There is a wide problem with the way society talks about gender equality.
In the election bidding wars, parties commit billions to transport projects, often before all the work needed to justify these has been done. More cost-effective alternatives hardly get a look-in.
Urban growth has had much less impact on commuting distances and times than media reports would suggest. The explanations include jobs being widely dispersed and residents' adaptable decision-making.
Busting congestion requires some creativity - and evidence-based methods. Here are four of these.
What's your risk of dying if you cycle to work, versus the health benefits? What about walking, or driving, or catching a train? Here are the risks and benefits.
We see the daily commute as a waste of time. But there's another way to see the experience: a whole life in the events and memories we form during these journeys, which change us as human beings.
Urban planners often hope bike-share schemes might reduce reliance on cars and help with congestion. But very few of those who use share bikes have switched from driving.
Daily routine affects how much polluted air we breathe.
In Sydney, a 'latte line', that runs from the airport to Parramatta and up to the northwest, divides white-collar jobs from blue-collar jobs. This perpetuates inequality.
Even using public transport is better for your health than travelling by car.
We spend on average about an hour a day travelling. Given this is unlikely to change, how can we make this time more productive and enjoyable?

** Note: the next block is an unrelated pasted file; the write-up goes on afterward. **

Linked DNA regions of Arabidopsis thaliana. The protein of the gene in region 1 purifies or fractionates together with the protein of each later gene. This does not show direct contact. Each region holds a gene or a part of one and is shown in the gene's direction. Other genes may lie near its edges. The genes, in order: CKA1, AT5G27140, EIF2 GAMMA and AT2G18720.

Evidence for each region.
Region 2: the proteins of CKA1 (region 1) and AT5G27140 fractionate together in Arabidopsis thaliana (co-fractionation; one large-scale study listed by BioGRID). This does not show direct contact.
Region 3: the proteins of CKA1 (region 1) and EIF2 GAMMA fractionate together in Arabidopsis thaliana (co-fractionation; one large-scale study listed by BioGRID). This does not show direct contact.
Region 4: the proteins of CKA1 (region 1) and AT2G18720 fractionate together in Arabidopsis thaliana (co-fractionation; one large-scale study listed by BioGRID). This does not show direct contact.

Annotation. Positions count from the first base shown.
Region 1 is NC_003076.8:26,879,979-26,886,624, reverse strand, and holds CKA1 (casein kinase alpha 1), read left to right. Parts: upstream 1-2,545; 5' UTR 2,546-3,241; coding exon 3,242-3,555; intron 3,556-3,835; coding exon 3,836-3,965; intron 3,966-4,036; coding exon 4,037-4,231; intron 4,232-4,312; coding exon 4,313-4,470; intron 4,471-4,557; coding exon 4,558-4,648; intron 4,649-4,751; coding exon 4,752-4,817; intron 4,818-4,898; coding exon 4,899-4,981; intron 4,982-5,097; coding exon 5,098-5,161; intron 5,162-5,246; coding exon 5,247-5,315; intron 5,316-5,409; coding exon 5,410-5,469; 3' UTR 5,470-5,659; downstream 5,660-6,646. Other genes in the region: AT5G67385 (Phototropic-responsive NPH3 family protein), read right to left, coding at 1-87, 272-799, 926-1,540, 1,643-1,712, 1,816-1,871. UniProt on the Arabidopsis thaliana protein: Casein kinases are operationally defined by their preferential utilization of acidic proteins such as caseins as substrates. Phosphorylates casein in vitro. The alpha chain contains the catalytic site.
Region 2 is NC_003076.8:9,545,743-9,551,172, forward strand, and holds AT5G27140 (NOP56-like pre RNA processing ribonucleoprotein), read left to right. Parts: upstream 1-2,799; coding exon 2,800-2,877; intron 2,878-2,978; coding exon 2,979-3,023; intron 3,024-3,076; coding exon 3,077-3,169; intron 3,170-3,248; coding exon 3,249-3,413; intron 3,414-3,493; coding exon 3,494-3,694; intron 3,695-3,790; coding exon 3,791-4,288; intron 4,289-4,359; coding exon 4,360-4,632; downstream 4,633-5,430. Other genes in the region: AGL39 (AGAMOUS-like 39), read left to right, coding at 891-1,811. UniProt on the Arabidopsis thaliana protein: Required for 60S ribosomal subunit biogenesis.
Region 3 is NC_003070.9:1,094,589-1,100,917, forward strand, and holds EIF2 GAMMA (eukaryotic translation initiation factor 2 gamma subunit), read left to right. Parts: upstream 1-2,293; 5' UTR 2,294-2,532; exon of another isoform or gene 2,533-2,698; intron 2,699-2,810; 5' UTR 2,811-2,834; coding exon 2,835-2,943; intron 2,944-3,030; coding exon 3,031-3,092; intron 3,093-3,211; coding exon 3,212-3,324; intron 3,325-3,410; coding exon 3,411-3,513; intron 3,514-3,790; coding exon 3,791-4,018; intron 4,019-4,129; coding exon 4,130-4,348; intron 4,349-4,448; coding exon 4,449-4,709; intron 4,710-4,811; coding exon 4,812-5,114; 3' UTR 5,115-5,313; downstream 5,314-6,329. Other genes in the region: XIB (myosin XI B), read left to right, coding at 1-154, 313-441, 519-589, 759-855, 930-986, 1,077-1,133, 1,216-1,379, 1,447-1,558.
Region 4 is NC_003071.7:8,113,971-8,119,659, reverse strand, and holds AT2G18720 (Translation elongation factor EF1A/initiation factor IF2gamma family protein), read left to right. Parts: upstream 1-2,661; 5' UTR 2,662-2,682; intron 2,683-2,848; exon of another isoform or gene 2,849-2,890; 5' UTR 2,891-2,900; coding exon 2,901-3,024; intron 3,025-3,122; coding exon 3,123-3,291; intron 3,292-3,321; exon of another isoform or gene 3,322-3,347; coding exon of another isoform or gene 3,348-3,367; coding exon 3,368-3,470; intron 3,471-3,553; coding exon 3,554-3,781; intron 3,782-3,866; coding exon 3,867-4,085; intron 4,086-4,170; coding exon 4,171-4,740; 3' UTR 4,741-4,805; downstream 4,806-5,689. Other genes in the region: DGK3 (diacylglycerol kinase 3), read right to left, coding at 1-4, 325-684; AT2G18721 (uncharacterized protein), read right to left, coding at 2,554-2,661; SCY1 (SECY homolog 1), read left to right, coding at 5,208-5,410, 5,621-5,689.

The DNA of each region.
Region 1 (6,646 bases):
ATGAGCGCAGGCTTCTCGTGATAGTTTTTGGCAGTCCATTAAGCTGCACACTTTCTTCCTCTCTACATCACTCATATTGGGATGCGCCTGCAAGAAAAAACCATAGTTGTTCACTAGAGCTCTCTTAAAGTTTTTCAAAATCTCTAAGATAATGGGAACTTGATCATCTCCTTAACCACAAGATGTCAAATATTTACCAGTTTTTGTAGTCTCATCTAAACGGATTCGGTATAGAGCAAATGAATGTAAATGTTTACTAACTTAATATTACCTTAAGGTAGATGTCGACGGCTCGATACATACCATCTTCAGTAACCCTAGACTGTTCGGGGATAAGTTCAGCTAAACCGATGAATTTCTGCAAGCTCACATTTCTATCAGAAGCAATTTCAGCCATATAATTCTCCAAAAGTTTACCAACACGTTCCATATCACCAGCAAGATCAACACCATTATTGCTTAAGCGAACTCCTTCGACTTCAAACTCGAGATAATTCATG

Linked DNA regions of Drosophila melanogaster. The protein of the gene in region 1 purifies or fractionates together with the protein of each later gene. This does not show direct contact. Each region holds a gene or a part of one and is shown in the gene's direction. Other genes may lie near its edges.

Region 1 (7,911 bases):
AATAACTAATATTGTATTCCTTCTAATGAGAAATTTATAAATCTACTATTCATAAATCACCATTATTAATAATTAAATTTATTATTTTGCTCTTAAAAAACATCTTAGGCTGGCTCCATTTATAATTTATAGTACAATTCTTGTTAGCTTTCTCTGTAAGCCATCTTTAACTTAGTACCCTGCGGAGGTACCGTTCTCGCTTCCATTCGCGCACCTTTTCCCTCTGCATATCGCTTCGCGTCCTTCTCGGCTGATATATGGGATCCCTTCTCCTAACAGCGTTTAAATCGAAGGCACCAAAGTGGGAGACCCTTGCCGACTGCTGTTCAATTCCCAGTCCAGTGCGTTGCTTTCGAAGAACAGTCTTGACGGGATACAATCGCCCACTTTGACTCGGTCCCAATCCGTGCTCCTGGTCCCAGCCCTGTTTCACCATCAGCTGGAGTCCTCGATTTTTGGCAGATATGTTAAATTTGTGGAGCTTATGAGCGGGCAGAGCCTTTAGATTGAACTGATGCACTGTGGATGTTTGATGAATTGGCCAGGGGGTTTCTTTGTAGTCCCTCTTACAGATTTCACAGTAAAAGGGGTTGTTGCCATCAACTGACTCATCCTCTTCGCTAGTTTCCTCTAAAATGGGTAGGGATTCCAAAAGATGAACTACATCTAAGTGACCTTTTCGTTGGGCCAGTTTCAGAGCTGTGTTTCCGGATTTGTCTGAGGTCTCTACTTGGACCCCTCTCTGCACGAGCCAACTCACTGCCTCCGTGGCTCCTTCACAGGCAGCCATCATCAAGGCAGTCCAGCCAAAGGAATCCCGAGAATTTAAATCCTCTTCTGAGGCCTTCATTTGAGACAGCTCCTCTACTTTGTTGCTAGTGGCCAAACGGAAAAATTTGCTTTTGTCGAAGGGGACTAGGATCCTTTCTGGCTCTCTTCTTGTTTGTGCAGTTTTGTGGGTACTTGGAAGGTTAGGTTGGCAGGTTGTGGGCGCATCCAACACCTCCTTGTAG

A comparison of Australian cities reveals cyclists and walkers are still very much a minority of commuters, despite the economic, health and environmental costs. Action on three fronts is needed.
We constantly use electronic devices to distract ourselves from the tedium associated with waiting. Yet being bored can be a creative activity.
The evidence suggests a small investment in cycling infrastructure, combined with less punitive policing, would enable more Australians to escape daily traffic congestion.
For Melbourne drivers who comfort themselves with the thought that traffic congestion is worse in Sydney, sorry but new analysis shows overall delays are similar, but some commutes are especially bad.
All it takes is data ... lots of data.
Pedal to the office and your risk of an early death drop by over 40%.
Think you couldn't possibly do without your car? There are more options than you might think.
Regions that offer adquate amenities for residents have the best chance of converting long-distance commuters into the sort of new residents who can sustain regional prosperity.
Roads versus public transport: for decades, these have been the battle lines in debates over transport in our cities. But a revolution in mobility is under way that will transform our thinking.